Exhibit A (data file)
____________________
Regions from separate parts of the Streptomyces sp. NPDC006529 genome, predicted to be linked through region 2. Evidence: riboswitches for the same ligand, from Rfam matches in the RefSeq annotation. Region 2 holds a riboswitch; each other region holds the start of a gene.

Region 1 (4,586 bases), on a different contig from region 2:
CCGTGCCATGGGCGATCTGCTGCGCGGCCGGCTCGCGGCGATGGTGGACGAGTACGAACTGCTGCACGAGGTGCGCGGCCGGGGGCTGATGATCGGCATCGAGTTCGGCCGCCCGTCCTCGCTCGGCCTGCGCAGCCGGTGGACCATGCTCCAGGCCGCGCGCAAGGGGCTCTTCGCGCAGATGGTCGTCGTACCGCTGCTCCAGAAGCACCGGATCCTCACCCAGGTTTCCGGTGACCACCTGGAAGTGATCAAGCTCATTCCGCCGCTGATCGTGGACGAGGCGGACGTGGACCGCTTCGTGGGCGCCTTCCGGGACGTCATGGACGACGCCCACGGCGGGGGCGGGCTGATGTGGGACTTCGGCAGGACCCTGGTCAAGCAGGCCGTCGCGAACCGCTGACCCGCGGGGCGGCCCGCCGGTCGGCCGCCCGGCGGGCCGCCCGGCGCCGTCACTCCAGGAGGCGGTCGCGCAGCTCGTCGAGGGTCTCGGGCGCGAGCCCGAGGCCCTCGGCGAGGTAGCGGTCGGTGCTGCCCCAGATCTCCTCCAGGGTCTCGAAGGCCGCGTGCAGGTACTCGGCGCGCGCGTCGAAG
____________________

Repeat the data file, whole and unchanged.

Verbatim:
Regions from separate parts of the Streptomyces sp. NPDC006529 genome, predicted to be linked through region 2. Evidence: riboswitches for the same ligand, from Rfam matches in the RefSeq annotation. Region 2 holds a riboswitch; each other region holds the start of a gene.

Region 1 (4,586 bases), on a different contig from region 2:
CCGTGCCATGGGCGATCTGCTGCGCGGCCGGCTCGCGGCGATGGTGGACGAGTACGAACTGCTGCACGAGGTGCGCGGCCGGGGGCTGATGATCGGCATCGAGTTCGGCCGCCCGTCCTCGCTCGGCCTGCGCAGCCGGTGGACCATGCTCCAGGCCGCGCGCAAGGGGCTCTTCGCGCAGATGGTCGTCGTACCGCTGCTCCAGAAGCACCGGATCCTCACCCAGGTTTCCGGTGACCACCTGGAAGTGATCAAGCTCATTCCGCCGCTGATCGTGGACGAGGCGGACGTGGACCGCTTCGTGGGCGCCTTCCGGGACGTCATGGACGACGCCCACGGCGGGGGCGGGCTGATGTGGGACTTCGGCAGGACCCTGGTCAAGCAGGCCGTCGCGAACCGCTGACCCGCGGGGCGGCCCGCCGGTCGGCCGCCCGGCGGGCCGCCCGGCGCCGTCACTCCAGGAGGCGGTCGCGCAGCTCGTCGAGGGTCTCGGGCGCGAGCCCGAGGCCCTCGGCGAGGTAGCGGTCGGTGCTGCCCCAGATCTCCTCCAGGGTCTCGAAGGCCGCGTGCAGGTACTCGGCGCGCGCGTCGAAG